POWELL, Ohio (WCMH) – The 2020 murder of George Floyd by a Minneapolis police officer led to calls for police reform.

Now, the Biden administration is trying to get a better understanding of how various departments and agencies operate, and to do that, it turned to data collection experts from all parts of the country, including central Ohio.

A White House report on data collection in law enforcement recently arrived on President Biden’s desk. In part, it focuses on barriers that keep certain information from making it to the national incident-based reporting system.

That is where Greg Davda comes in.

“Basically, why can’t we get better data from the local law enforcement agencies or, if we have the data, how can we make better use of the data we already have?” he said.

Davda’s family runs Powell-based Optimum Technology. His father founded the solutions-based software provider in 1984.

Last March, Davda, along with vendors from all parts of the country, accepted an invitation to visit the White House to join a think tank. Some of their recommendations are outlined in the report about data regarding policing.

One of those recommendations is that states should mandate and support detailed data collection and sharing about police activities, and that federal agencies should collaborate to simplify, standardize, and modernize the collection of law enforcement data.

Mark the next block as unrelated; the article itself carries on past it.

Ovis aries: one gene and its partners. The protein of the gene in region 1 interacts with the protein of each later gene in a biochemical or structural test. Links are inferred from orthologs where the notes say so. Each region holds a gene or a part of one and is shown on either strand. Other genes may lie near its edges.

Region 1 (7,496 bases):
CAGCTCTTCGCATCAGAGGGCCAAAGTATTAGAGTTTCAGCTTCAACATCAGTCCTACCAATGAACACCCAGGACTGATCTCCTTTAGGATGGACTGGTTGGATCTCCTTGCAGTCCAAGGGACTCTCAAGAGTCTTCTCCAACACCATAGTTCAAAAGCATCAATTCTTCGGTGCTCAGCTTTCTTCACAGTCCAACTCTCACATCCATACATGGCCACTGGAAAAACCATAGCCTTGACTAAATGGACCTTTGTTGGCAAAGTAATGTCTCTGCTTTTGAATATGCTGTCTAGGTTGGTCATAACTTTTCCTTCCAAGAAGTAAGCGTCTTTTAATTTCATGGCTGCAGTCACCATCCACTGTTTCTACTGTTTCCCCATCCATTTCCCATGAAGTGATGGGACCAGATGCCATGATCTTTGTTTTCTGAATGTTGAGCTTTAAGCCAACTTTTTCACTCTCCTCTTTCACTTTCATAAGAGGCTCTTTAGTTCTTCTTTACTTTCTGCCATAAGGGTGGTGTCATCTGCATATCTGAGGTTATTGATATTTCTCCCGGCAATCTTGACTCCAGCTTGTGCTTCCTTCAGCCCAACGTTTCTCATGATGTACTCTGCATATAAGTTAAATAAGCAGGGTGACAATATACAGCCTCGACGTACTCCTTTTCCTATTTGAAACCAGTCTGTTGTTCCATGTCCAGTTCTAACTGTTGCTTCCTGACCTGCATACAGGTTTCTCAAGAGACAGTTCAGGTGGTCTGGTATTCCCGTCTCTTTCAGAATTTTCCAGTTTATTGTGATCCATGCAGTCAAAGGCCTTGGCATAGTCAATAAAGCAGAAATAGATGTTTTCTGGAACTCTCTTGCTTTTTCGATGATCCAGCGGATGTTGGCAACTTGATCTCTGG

“So, there’s a call for service, an officer went out, there wasn’t an arrest or a criminal incident, but maybe there were de-escalation techniques used to relax everyone on scene,” Davda said.

This is part of the president’s executive order on policing and enhancing the public’s trust, signed on May 25, 2022. The order marked two years since George Floyd’s death.

“A lot of that information isn’t being represented in the data, so you don’t quite know, are we only seeing bad things happen or are there other things police and local law enforcement may be doing better,” Davda said.

Davda’s firm also designed the Ohio Law Enforcement Gateway, a collection of tools that allows Ohio law enforcement agencies to share criminal justice data efficiently and securely.

The web-based platform connects more than 24,000 officers, prosecutors and court employees to various records management tools like the sexual offender and domestic violence registries, and violent offender database.